I think Stephen is also unique in that he always acted like he enjoyed going on trips with his aunt (me) and grandmother. Not many teenage boys are willing to travel with old fuddy-duddies like us, much less laugh through it all. My mother and I have taken him to see the Grand Canyon, where he acted like he enjoyed the hokey train holdup by bandits and cowboys on the way. He was such a good sport about laughing it off. He flew down the natural water slide at Sliderock, Arizona, with me until we were both so waterlogged we could hardly see. We dragged him to Acoma pueblo in the middle of another not, dry New Mexico summer, and watched a pathetic fireworks celebration at another pueblo one Fourth of July where he acted like he had never seen such stupendous fireworks. These are memories that my mother and I will never forget.

Last year, Stephen brought friends with him snowboarding in Santa Fe. Imagine four high school boys on spring break, all the trouble they can get into—my imagination ran wild at the thought. Not only were they total gentlemen, but Stephen’s snowboarding ability improved exponentially in just a few days. My husband Rob, brother Phil, and I skied through some tough slopes and hid behind trees to check on their big talk—and ended up amazed at how good those boys had gotten in such a short time. How wonderful to be young and athletic!

I know that through all of the good times I’ve had with my nephew, I have been nothing but an embarrassment to him most of the time, though he generally kept it to himself. How many aunts hand-carry a sharp iron warrior’s spear home from Africa for their preteen nephew? Yet it seemed to be a perfectly appropriate thing to do, much to his parents’ chagrin. However, the last time I was visiting Dallas with my new iPhone—my nephew had owned one for months already, of course—he was showing me his favorite apps when he started grinning wildly. “Aunt Jenny, what in the world are you doing texting like that? Everyone knows you just use your two thumbs. That is so lame!”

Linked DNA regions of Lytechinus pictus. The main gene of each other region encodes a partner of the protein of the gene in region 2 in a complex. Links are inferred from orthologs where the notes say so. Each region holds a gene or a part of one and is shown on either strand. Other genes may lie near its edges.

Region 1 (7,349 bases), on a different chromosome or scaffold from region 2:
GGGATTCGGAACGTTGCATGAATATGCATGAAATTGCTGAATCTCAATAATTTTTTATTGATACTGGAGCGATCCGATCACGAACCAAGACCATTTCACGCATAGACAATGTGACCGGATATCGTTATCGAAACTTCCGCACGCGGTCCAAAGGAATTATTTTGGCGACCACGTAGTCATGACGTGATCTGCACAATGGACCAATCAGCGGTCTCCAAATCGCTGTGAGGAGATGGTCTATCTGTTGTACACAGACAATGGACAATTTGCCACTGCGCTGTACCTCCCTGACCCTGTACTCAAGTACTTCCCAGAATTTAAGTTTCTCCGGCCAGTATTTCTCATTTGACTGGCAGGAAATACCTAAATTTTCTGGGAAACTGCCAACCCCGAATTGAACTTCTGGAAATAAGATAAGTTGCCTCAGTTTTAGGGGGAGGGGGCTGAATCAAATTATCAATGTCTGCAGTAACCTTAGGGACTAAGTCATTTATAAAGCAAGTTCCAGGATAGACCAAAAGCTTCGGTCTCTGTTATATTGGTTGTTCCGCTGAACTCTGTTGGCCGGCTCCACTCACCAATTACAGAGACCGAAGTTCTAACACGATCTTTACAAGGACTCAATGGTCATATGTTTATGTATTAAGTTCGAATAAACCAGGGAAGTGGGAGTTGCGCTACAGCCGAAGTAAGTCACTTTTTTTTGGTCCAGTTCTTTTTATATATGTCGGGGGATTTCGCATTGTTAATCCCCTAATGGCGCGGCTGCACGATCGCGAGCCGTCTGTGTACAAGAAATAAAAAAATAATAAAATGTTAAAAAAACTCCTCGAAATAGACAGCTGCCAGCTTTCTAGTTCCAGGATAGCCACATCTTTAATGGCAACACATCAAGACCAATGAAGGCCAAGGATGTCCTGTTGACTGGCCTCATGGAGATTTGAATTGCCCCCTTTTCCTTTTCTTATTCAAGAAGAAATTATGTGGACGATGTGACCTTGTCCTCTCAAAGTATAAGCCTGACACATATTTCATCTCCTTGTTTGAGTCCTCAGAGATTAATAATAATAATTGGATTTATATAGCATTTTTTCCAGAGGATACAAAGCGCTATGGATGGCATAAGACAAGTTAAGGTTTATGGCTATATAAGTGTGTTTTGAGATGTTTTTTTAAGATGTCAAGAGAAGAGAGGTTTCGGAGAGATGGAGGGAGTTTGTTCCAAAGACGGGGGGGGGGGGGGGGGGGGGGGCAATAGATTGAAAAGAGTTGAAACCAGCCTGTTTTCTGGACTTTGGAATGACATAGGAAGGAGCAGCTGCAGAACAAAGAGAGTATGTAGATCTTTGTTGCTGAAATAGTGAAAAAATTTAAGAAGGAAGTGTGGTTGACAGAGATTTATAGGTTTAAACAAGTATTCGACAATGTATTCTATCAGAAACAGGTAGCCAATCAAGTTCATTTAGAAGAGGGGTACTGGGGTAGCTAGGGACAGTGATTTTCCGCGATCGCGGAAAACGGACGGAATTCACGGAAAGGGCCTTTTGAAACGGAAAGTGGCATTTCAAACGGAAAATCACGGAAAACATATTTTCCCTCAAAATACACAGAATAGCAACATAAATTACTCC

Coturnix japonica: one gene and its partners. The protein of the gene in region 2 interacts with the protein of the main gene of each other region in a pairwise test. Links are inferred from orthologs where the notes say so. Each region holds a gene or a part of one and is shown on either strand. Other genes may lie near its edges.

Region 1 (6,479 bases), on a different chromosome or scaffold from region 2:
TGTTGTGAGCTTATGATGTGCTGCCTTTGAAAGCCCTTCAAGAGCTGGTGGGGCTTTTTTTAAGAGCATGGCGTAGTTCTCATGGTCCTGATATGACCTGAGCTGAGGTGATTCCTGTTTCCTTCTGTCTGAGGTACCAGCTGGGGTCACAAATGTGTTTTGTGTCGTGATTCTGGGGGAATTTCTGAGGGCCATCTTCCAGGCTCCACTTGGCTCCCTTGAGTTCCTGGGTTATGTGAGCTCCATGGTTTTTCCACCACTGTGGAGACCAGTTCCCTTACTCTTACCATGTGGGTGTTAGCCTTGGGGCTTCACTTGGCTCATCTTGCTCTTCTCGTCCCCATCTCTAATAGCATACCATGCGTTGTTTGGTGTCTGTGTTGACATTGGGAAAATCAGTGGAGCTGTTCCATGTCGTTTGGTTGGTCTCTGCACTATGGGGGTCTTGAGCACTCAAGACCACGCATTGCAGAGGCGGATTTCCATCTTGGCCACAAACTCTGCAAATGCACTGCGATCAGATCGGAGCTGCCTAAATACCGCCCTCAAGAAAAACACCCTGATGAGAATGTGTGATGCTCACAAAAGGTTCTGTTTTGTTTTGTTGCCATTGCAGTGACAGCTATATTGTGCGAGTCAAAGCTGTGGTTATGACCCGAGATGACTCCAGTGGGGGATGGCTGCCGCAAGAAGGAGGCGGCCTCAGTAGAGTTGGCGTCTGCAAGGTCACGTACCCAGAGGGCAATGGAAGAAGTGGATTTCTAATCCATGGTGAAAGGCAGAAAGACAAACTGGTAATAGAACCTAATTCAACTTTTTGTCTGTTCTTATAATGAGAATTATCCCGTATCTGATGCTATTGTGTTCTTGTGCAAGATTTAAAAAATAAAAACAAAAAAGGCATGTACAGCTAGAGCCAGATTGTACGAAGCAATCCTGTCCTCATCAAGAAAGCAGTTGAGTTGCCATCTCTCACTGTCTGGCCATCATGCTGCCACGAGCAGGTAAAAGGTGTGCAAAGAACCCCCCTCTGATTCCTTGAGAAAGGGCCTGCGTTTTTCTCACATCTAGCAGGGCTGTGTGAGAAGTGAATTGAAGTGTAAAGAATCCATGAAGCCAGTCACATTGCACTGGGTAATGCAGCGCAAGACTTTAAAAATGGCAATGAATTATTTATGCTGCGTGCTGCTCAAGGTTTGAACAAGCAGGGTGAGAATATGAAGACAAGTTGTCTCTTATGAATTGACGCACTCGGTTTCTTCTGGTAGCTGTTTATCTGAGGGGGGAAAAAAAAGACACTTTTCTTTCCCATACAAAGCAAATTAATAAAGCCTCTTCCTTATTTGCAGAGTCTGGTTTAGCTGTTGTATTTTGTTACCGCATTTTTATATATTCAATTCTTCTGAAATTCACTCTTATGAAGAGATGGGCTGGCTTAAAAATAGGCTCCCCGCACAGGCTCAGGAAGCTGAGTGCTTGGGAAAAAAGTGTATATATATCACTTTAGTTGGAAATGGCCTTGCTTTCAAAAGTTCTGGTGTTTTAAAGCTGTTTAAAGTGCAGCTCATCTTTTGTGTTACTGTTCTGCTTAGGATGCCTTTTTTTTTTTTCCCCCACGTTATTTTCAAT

What do I know? I can only imagine, as I fly home to watch him receive his diploma this week, of the many things I will do in the next 48 hours that will mortify him. And yet he will smile and say nothing. Maybe that, after all, is why God made aunts and uncles.

Jenny with her nieces and nephew.


3 Responses to “Why did God Make Aunts and Uncles?”

  1. As your “favorite” aunt (the only one) I am particularly glad to see your comments on our wonderful Stephen Philip. From the other side of “aunthood” it was an extraordinary opportunity to be yours – to watch you grow and become such a outstanding woman with so many accomplishments under your belt but never losing your humility and your concern for others. Being an aunt is the fun thing and now I have had the added benefit of being a Greataunt to your nephew and nieces. How lucky can one get?

  2. I knew that when family came to the front door, the first one I would always greet was the children. I wanted them to know how glad I was to see them and they were important to me. I knew their parents (my children) would understand because they already knew how much I loved them but maybe not, can you be jealous of your children? No, I loved you first. Mother

  3. Robbin Close Says:

    A beautiful tribute to your nephew Stephen….enjoy your time in Dallas and the graduation. Love, Robbin